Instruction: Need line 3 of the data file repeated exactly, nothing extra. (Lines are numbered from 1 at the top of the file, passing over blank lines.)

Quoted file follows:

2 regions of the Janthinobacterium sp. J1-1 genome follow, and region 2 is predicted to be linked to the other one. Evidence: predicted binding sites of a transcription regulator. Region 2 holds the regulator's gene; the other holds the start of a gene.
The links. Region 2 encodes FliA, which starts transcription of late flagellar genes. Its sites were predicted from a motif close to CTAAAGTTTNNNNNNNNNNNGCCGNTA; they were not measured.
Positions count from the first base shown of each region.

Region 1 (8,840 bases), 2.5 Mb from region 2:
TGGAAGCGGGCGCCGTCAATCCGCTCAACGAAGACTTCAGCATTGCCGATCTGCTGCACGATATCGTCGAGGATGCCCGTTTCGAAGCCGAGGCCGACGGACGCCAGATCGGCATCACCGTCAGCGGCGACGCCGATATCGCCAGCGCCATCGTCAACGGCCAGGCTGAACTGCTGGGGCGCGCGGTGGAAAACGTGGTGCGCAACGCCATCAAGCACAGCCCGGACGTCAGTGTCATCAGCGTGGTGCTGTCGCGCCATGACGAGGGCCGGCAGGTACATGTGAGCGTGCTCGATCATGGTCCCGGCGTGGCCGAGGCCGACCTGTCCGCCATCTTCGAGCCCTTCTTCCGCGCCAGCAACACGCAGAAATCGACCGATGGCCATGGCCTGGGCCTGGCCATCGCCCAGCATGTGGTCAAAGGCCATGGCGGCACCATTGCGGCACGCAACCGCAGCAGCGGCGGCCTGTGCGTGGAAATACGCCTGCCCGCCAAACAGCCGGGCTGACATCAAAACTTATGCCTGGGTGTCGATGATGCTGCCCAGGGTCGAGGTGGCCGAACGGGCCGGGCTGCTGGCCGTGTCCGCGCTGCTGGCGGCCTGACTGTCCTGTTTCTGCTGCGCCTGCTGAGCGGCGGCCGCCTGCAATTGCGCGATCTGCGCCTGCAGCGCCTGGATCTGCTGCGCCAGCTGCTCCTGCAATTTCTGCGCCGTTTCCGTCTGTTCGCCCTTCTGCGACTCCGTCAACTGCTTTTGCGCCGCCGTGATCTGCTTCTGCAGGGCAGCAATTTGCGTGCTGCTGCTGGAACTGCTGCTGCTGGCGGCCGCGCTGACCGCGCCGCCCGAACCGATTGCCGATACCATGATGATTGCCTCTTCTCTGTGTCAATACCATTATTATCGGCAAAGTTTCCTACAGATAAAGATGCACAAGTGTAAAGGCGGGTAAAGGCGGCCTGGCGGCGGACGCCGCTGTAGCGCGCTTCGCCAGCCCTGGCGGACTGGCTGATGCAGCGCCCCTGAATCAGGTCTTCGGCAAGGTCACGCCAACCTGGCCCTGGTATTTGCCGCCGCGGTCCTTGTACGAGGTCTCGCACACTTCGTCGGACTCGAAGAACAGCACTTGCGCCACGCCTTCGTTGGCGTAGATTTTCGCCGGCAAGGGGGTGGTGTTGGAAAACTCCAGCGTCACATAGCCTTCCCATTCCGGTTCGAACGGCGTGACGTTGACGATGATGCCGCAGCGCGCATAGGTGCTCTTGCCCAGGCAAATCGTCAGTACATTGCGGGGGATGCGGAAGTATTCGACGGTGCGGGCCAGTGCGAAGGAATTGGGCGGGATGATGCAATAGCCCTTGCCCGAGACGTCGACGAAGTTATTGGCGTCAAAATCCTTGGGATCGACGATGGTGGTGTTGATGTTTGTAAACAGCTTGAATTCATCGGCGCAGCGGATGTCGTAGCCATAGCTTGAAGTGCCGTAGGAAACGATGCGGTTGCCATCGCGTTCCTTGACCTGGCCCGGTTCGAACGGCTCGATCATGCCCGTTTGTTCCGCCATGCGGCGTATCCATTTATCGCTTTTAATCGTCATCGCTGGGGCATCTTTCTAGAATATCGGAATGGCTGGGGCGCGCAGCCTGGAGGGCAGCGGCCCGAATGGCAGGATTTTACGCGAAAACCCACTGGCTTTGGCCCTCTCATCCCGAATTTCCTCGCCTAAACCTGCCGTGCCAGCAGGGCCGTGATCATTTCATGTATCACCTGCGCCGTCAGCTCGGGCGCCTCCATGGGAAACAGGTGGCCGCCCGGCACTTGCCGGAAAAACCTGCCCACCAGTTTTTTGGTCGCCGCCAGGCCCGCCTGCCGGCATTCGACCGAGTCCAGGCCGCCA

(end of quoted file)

Positions count from the first base shown of each region.